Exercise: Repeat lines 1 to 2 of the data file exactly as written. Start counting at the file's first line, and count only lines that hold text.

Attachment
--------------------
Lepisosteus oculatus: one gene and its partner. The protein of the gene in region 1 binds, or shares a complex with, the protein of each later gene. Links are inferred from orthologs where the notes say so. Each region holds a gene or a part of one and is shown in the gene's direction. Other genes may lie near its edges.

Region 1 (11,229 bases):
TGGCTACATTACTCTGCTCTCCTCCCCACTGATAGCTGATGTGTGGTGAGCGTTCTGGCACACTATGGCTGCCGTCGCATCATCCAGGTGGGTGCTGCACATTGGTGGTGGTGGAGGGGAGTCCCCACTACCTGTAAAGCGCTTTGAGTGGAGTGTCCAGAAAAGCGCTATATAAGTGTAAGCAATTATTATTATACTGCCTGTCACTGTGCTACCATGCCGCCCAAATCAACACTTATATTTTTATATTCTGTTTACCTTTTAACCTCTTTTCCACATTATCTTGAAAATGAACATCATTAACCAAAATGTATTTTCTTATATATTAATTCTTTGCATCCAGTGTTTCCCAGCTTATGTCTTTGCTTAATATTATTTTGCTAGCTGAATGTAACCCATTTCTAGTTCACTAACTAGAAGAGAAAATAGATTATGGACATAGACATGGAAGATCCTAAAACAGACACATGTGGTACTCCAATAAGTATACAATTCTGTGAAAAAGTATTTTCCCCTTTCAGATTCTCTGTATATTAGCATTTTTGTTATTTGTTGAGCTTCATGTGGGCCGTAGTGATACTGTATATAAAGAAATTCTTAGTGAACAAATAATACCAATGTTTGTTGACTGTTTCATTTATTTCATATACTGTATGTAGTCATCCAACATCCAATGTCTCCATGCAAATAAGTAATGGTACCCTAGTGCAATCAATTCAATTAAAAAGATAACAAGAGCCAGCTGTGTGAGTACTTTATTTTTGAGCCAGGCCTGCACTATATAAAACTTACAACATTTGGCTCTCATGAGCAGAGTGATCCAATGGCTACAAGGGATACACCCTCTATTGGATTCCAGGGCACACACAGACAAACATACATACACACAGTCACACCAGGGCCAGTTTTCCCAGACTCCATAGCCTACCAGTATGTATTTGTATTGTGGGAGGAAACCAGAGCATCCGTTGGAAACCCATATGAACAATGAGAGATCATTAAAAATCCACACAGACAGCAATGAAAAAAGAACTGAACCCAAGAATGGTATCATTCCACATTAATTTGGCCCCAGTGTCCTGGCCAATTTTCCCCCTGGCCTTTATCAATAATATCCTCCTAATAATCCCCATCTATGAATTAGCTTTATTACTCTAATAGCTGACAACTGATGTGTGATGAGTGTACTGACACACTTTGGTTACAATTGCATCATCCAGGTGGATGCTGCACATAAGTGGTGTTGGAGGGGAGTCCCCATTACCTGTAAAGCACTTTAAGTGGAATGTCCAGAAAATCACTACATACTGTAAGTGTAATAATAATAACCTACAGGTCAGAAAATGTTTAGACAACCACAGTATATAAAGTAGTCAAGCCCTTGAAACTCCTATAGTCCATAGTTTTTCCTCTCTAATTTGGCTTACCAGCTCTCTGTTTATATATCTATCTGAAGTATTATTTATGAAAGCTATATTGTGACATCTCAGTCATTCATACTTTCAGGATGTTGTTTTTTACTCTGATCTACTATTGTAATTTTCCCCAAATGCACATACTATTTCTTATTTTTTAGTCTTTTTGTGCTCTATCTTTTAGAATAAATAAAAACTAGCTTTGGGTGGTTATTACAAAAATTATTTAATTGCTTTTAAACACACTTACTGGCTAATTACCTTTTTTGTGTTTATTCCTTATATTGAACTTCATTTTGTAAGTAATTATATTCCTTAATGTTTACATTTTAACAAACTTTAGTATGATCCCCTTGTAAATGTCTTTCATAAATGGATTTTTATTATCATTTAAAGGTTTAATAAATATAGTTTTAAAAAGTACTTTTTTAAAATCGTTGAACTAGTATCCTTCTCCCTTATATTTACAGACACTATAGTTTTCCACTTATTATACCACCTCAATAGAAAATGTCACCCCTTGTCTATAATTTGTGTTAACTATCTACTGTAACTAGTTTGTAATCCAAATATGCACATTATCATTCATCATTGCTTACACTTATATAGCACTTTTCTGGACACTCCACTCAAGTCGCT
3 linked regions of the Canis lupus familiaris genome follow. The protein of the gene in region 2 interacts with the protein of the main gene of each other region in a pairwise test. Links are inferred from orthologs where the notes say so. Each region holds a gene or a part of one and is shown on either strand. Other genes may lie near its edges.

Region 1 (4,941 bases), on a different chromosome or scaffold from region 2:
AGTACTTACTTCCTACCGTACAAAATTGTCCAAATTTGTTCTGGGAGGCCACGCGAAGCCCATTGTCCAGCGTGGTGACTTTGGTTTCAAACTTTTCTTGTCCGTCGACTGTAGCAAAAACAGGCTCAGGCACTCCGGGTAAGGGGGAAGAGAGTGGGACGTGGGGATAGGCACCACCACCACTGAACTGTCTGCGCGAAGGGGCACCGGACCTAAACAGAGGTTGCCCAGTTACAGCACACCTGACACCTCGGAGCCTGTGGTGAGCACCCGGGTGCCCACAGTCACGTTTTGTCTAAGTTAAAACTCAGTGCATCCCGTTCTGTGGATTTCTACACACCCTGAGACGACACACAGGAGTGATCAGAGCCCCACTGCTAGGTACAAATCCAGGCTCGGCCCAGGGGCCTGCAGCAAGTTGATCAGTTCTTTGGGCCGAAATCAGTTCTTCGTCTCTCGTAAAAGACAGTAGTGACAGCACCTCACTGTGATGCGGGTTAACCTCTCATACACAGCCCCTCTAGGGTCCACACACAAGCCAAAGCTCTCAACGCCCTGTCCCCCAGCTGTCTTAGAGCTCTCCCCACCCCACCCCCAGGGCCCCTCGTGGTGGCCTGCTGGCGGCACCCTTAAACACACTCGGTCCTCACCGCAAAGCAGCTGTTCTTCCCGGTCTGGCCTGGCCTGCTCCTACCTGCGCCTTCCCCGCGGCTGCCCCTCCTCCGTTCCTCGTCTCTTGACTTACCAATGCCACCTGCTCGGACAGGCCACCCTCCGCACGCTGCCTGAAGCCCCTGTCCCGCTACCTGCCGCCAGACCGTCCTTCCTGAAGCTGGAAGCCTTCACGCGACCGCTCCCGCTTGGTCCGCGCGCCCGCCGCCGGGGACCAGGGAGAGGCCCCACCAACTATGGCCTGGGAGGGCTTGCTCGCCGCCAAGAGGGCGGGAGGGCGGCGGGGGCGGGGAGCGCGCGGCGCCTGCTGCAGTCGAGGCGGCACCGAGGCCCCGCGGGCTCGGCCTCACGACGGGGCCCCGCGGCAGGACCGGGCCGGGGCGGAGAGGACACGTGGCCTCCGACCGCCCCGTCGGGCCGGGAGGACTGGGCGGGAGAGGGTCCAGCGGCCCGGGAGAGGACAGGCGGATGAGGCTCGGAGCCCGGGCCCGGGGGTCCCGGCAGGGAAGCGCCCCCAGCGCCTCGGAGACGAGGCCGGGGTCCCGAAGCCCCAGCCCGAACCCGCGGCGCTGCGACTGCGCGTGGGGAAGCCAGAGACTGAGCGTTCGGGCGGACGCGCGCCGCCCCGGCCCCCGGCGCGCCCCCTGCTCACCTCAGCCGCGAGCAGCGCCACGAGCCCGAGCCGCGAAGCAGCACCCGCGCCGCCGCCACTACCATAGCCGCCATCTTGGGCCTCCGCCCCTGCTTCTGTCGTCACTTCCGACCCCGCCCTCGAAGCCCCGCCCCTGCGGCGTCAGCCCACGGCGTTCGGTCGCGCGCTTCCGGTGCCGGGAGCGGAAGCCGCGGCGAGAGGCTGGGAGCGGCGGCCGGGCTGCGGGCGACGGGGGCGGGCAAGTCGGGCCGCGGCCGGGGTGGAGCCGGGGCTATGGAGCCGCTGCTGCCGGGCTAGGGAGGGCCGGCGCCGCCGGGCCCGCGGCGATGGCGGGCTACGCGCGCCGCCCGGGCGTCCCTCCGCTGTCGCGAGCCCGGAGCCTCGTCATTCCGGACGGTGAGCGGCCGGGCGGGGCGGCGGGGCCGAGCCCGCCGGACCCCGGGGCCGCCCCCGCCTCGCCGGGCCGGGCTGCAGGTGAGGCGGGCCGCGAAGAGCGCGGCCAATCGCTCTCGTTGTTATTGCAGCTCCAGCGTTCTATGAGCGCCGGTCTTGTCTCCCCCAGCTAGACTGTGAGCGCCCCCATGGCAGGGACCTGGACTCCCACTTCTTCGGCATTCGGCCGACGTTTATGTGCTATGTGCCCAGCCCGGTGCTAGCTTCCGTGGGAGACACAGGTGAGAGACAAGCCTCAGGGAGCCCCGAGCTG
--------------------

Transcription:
Lepisosteus oculatus: one gene and its partner. The protein of the gene in region 1 binds, or shares a complex with, the protein of each later gene. Links are inferred from orthologs where the notes say so. Each region holds a gene or a part of one and is shown in the gene's direction. Other genes may lie near its edges.

Region 1 (11,229 bases):